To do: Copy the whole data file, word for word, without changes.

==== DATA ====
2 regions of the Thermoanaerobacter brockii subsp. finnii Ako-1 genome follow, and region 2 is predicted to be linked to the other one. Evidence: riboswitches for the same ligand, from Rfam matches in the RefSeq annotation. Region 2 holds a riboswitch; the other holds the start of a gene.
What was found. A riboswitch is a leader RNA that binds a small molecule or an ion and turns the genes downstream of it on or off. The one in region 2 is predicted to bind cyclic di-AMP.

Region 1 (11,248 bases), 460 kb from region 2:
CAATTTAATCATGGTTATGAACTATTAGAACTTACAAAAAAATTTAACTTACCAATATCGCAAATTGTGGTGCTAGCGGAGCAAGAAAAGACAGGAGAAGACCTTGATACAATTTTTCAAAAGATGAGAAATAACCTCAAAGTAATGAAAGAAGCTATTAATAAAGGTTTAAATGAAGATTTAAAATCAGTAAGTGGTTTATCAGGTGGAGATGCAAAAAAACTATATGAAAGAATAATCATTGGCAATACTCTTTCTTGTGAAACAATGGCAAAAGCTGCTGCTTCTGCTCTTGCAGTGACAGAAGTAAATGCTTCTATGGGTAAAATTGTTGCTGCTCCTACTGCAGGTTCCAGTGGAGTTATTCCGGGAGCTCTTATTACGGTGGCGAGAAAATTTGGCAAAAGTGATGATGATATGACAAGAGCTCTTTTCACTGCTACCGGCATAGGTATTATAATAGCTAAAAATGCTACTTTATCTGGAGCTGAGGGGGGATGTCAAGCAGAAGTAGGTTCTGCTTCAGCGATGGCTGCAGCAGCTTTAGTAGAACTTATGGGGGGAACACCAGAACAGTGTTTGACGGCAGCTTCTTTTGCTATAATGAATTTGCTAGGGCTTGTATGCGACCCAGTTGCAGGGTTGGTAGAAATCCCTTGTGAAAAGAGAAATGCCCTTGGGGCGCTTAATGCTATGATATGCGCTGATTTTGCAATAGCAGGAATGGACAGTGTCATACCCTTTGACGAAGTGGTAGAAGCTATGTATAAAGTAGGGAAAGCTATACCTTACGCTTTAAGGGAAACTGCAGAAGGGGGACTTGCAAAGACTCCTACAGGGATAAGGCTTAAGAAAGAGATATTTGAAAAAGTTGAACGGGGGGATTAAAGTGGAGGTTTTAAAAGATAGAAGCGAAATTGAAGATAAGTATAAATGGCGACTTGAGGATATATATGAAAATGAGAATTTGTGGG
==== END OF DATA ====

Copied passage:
2 regions of the Thermoanaerobacter brockii subsp. finnii Ako-1 genome follow, and region 2 is predicted to be linked to the other one. Evidence: riboswitches for the same ligand, from Rfam matches in the RefSeq annotation. Region 2 holds a riboswitch; the other holds the start of a gene.
What was found. A riboswitch is a leader RNA that binds a small molecule or an ion and turns the genes downstream of it on or off. The one in region 2 is predicted to bind cyclic di-AMP.

Region 1 (11,248 bases), 460 kb from region 2:
CAATTTAATCATGGTTATGAACTATTAGAACTTACAAAAAAATTTAACTTACCAATATCGCAAATTGTGGTGCTAGCGGAGCAAGAAAAGACAGGAGAAGACCTTGATACAATTTTTCAAAAGATGAGAAATAACCTCAAAGTAATGAAAGAAGCTATTAATAAAGGTTTAAATGAAGATTTAAAATCAGTAAGTGGTTTATCAGGTGGAGATGCAAAAAAACTATATGAAAGAATAATCATTGGCAATACTCTTTCTTGTGAAACAATGGCAAAAGCTGCTGCTTCTGCTCTTGCAGTGACAGAAGTAAATGCTTCTATGGGTAAAATTGTTGCTGCTCCTACTGCAGGTTCCAGTGGAGTTATTCCGGGAGCTCTTATTACGGTGGCGAGAAAATTTGGCAAAAGTGATGATGATATGACAAGAGCTCTTTTCACTGCTACCGGCATAGGTATTATAATAGCTAAAAATGCTACTTTATCTGGAGCTGAGGGGGGATGTCAAGCAGAAGTAGGTTCTGCTTCAGCGATGGCTGCAGCAGCTTTAGTAGAACTTATGGGGGGAACACCAGAACAGTGTTTGACGGCAGCTTCTTTTGCTATAATGAATTTGCTAGGGCTTGTATGCGACCCAGTTGCAGGGTTGGTAGAAATCCCTTGTGAAAAGAGAAATGCCCTTGGGGCGCTTAATGCTATGATATGCGCTGATTTTGCAATAGCAGGAATGGACAGTGTCATACCCTTTGACGAAGTGGTAGAAGCTATGTATAAAGTAGGGAAAGCTATACCTTACGCTTTAAGGGAAACTGCAGAAGGGGGACTTGCAAAGACTCCTACAGGGATAAGGCTTAAGAAAGAGATATTTGAAAAAGTTGAACGGGGGGATTAAAGTGGAGGTTTTAAAAGATAGAAGCGAAATTGAAGATAAGTATAAATGGCGACTTGAGGATATATATGAAAATGAGAATTTGTGGG